If you ever have concerns during your visit, please visit the Guest Service Desk and ask to speak with the Guest Service Team Leader. They’ll make every attempt to resolve the issue during your visit.

    We appreciate your feedback because it helps make Target even better.


    Target Guest Relations”

    But what it means to me is that you can bring your bike INTO the store and park it at Customer service, because there’s no other available parking. That’s what I do at Plaid Pantry and sometimes at Fred Meyer.

    Recommended Thumb up 2

    • jim July 29, 2013 at 11:39 pm

      People driving their car might also have to park a couple or more blocks away. This is nothing new down town. You can always pay the meter and put it in a car spot.

      Recommended Thumb up 0

    • wsbob July 30, 2013 at 12:41 am

      “…But what it means to me is that you can bring your bike INTO the store and park it at Customer service, because there’s no other available parking. …” BIKELEPTIC

      I’m curious how the issue of minimal bike parking provided for CityTarget customers would progress if a number of people with their bikes alongside them, began coming into the store throughout the day to do their shopping. With the presence of customers bikes still alongside them at the check-stand as the sales were rung up, I imagine Target management would get the message.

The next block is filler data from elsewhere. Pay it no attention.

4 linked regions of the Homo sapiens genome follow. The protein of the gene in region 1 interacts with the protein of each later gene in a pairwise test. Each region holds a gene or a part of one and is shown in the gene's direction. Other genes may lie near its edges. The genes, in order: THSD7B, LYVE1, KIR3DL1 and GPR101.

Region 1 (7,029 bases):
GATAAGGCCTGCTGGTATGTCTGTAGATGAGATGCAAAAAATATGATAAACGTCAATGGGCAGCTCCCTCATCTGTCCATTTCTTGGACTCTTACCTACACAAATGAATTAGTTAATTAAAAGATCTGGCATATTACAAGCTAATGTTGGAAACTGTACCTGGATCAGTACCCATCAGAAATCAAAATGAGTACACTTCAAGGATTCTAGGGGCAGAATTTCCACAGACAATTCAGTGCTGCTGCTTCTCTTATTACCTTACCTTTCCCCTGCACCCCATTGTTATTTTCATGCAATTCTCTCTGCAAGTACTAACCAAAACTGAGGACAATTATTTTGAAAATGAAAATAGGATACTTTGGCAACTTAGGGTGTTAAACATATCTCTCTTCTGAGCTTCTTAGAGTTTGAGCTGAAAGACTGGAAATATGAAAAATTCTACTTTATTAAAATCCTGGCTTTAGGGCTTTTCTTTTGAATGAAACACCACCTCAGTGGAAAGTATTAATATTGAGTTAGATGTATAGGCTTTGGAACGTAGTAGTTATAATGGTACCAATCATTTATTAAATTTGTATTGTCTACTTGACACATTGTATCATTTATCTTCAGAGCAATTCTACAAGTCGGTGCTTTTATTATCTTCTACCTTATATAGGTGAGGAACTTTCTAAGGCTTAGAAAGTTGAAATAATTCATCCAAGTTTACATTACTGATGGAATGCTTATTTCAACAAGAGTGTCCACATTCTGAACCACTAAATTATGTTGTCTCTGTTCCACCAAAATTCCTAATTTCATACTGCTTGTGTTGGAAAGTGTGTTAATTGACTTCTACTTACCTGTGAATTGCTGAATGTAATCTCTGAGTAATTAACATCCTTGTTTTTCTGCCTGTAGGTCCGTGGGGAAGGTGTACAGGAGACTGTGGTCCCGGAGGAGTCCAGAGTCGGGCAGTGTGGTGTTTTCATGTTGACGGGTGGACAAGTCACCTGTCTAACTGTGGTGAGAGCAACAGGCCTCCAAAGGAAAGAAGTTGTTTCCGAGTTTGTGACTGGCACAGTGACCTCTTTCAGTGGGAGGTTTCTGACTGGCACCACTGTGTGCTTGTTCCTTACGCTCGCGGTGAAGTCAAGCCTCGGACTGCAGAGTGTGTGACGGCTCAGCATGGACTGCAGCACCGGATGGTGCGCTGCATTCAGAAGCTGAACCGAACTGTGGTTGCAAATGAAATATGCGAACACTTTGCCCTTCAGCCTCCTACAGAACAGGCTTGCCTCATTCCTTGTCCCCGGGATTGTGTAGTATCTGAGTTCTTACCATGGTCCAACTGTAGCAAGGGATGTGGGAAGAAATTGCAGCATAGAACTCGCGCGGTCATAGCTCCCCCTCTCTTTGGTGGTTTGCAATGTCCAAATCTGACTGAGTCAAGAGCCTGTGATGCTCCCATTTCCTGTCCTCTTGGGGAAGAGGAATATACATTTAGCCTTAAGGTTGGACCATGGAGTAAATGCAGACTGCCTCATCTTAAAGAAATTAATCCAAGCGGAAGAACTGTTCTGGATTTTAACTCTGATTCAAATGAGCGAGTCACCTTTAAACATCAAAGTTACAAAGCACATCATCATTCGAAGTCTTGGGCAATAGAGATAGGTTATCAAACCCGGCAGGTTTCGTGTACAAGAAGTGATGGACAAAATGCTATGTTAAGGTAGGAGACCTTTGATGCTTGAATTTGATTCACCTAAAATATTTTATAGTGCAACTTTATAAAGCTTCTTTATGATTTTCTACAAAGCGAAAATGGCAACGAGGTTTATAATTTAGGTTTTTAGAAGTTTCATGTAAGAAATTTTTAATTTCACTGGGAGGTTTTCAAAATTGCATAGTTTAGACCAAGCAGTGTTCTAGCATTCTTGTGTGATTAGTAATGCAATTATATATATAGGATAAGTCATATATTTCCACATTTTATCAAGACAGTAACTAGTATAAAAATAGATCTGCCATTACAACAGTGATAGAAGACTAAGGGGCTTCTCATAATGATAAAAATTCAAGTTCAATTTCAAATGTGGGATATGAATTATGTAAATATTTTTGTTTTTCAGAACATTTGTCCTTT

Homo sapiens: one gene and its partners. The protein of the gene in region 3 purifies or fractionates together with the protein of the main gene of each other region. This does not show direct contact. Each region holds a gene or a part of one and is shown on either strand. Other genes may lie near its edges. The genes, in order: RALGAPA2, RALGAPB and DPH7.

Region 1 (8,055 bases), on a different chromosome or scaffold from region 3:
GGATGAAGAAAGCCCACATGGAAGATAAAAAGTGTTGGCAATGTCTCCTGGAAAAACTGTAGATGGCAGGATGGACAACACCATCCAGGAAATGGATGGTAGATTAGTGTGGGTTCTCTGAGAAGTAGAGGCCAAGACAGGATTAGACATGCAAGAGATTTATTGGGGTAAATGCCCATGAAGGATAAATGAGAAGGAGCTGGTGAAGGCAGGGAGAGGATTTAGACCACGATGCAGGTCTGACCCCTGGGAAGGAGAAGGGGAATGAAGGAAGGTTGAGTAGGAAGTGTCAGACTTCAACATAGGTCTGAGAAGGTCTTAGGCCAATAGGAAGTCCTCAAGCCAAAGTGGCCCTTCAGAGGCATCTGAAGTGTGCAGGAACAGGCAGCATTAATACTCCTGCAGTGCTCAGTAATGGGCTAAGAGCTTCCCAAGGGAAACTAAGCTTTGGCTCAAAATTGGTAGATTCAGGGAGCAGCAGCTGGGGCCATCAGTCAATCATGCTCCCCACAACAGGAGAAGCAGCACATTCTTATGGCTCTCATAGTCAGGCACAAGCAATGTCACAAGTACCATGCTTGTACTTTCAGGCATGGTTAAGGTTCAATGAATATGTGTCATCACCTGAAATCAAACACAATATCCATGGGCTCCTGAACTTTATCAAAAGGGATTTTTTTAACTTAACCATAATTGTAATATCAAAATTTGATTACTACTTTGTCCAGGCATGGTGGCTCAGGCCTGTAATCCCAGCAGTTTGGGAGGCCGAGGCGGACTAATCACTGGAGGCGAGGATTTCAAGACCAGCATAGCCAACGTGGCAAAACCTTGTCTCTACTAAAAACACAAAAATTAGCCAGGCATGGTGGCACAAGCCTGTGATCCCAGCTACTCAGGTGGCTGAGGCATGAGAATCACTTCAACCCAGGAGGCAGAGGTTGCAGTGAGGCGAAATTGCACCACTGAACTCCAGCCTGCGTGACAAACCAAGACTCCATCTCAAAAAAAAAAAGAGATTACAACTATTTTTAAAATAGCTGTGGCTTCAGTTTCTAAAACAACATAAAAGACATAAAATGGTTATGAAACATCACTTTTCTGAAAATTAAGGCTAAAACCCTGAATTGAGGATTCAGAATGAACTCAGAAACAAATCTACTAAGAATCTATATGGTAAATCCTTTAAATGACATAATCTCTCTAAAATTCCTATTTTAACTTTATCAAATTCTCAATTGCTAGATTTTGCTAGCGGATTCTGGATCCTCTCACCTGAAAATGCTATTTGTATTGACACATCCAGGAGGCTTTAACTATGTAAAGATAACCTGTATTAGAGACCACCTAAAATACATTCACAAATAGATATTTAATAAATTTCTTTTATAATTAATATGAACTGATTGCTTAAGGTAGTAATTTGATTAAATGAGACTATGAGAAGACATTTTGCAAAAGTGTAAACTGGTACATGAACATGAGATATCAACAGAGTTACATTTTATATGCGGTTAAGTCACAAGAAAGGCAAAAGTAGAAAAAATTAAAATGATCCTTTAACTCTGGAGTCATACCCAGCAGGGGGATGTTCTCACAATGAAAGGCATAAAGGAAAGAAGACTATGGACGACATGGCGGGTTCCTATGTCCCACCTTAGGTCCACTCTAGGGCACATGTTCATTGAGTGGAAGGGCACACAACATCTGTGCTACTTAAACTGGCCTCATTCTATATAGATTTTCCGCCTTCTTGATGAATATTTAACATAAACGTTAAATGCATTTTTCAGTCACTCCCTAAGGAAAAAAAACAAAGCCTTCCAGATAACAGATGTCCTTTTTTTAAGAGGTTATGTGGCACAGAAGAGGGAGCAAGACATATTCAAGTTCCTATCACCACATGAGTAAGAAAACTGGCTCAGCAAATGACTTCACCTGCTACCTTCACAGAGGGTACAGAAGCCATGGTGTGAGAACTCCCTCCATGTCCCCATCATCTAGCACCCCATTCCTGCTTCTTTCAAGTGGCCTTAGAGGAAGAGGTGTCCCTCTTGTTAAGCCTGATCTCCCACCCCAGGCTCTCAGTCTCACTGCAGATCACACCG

Before investing in providing bike parking racks, corrals or whatever, management, would probably appreciate some sense of how much of their daily sales actually could come from people that travel by bike, if customers had convenient places to park their bike near the store.

      A lot of attitude isn’t going to help here; civil, respectful, clean people with clean bikes will do. Summer, dry weather is a perfect time of year for people that bike to make a presence with their bike as they shop in the store. Buy enough to make it worth the stores effort to work out a better bike parking arrangement.

      And here’s a tip for Target: The stores plastic carry baskets are nice for shopping, but I’d like to see them offer as an alternative, a net, see through shoulder bag counterpart that would hold about the same amount as the baskets do. Easier to shop with, especially when strolling the bike around the store.

      Recommended Thumb up 1

  • K'Tesh July 29, 2013 at 10:36 am

    I’d never park my bike to that bike rack… I HATE waveform racks (my bike was damaged ($150.00USD) at one). Also, I’d hope that they’d have that area well covered by cameras to get a look at the color of the hoodie that the bike thieves are going to be using as they do their “shopping”.

    Recommended Thumb up 1

  • Al from PA July 31, 2013 at 3:49 am

    If you have a Brompton just fold it up except for the handlebars and wheel it in on the small back wheels. If you have a bag on the front leave it open… voila, instant shopping cart! Never a problem with a Brompton. btw–if they don’t like it, tell em you’ll take your business elsewhere.

    Recommended Thumb up 0